Archive for April 2011
Continuing the series, here we have a B.E.P. video showing the production of the $20 note.
Most people have a love affair with their first car, and I am no exception. Looking through the classified ads day after day, waiting for the day I was able to take my drivers test, which I did pass the first time! After looking at MGB’s, Fiat X19′s, and Triumph TR6′s all cars which would have been cool to drive, but a nightmare mechanically, and no fun in the Ohio winters. I found a 1980 Mercury Capri RS in The News Herald, one test drive and everything came together. So coming across this TV ad for my first car, was a good find, and gets a “Cool Stuff” stamp. Keep in mind this car was five years old when I bought it and I certainly couldn’t have pulled off the leisure suit as well. My car was black with neon green accents and badges, pictured below.
Here is another cool find from a collection I bought at one time or another. I came across it the other day and thought it would be a fun thing to post. This is a great piece of American history and as you read through it you can feel the innocence of our country in the early twentieth century. Signed by Frank J. Wilson, who was the Director of the Secret Service from 1937-1946. Wilson was the lead agent with the Treasury Department’s Bureau of Internal Revenue against Al Capone, and insisted that the serial numbers of the Gold Certificates in the ransom money for the Lindbergh kidnapping be recorded, which lead to the conviction of the kidnapper, and has become the common practice of “marked bills.” He had nearly eliminated the production and distribution of counterfeit money through a nationwide education program by the end of his retirement, which I’m sure this booklet was part of, and didn’t now about till I did the research for this post. Not only does this talk about how to detect counterfeit bills, but describes how to detect counterfeit coins as well.
This three-part series of the U.S. Gold Bullion Depository at Fort Knox is a must see. These videos are a rare look into this famous fortress. I urge you to take the time to indulge yourself!
This is the famous Apollo 8 “Earth Rise” photo taken in December 1968, which was a first for any human. Today is a good day to remember this planet we live on, which has provided us with the precious metals that drive our passions and livelihoods.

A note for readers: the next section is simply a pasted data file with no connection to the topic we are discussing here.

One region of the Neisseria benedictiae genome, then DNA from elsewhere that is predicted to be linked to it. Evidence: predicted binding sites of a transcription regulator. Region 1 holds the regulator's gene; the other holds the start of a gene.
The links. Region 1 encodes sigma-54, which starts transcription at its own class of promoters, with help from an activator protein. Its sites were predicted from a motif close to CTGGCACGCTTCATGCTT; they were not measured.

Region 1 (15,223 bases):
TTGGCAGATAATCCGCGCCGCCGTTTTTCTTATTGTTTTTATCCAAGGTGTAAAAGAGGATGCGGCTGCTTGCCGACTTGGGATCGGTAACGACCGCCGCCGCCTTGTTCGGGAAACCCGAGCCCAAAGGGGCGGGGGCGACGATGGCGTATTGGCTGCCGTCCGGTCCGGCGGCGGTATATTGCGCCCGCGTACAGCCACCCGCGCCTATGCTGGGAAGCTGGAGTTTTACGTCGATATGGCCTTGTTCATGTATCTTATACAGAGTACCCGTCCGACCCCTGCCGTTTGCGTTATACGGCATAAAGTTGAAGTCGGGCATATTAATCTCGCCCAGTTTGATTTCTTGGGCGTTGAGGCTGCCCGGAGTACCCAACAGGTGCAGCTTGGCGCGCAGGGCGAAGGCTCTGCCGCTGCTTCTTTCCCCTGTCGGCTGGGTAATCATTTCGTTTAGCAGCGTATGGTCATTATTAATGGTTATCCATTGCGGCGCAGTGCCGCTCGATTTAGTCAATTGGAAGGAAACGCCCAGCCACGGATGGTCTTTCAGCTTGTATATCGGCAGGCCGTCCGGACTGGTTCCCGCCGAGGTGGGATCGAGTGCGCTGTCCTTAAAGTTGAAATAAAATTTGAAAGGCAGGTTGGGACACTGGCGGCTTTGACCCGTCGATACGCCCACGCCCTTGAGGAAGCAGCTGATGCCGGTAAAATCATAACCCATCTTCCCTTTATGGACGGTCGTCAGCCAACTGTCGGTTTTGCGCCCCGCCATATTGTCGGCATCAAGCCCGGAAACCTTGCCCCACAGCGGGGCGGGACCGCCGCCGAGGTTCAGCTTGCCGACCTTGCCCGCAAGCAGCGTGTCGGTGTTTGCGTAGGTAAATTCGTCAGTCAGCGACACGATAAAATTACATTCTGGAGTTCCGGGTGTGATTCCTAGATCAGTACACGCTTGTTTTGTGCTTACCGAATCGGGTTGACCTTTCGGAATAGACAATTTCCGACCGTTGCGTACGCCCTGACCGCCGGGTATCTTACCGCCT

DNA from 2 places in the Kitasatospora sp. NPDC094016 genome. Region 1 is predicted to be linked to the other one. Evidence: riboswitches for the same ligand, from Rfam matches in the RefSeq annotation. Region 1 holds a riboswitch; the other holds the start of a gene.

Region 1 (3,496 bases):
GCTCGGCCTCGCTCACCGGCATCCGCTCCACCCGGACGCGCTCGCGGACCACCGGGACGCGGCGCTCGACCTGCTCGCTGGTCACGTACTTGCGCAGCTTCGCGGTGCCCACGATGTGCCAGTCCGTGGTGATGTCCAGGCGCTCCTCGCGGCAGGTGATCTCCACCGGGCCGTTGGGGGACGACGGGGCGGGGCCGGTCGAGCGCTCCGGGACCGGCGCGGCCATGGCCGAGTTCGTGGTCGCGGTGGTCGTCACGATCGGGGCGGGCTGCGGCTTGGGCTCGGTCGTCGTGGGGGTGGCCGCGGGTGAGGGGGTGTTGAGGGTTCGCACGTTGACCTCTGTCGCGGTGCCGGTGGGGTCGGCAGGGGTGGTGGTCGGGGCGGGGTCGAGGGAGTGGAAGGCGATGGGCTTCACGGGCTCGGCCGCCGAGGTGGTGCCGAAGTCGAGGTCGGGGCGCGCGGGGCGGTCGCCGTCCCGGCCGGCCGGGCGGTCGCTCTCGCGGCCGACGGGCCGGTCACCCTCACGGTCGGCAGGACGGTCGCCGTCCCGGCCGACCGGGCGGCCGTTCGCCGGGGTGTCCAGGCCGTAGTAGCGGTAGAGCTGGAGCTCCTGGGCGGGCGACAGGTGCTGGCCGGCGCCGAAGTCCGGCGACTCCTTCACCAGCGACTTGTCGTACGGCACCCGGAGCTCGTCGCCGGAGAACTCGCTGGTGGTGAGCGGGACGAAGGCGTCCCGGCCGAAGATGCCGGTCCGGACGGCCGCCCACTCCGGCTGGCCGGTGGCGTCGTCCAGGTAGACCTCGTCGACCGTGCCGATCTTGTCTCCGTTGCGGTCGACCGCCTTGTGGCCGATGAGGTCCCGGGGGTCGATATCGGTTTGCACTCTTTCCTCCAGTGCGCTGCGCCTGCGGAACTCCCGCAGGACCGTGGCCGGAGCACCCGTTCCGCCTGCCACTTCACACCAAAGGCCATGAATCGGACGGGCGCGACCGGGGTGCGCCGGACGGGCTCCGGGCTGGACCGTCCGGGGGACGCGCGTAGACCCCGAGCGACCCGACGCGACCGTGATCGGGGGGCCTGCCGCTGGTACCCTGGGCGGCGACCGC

The love of the American Muscle Car will only continue to grow and flourish. The 1977-78 Pontiac Firebird/Trans Am is at the heart of this following, and an original car with the right options can bring up to $50,000. I have a love for this car, I guess I would have been eight when it first arrived at dealerships, but I had an epiphany no less. Somewhat like the fist time rock and roll registered in my brain, which was The Police, Spirits in the Material World, while driving somewhere in South Dakota, while my older Brother played his cassette at my Fathers lack of enthusiasm. So back to the car. I must have seen it in a magazine, cruising down the road, or the movie Smokey and the Bandit itself, which gave this car timeless fame. I just knew I fell in love for the first time. The 1977-78 Trans Am’s front air dam was unique for those two years, which in my opinion is the best looking. I’m sure there are restorers all over the country, but my research came across Trans Am Specialists of Florida. They seem to know their way around these classic cars of the seventies. When a car was more metal, glass, and rubber, than plastic, powder coat, and computer chips. These were the days when Pontiac did built excitement!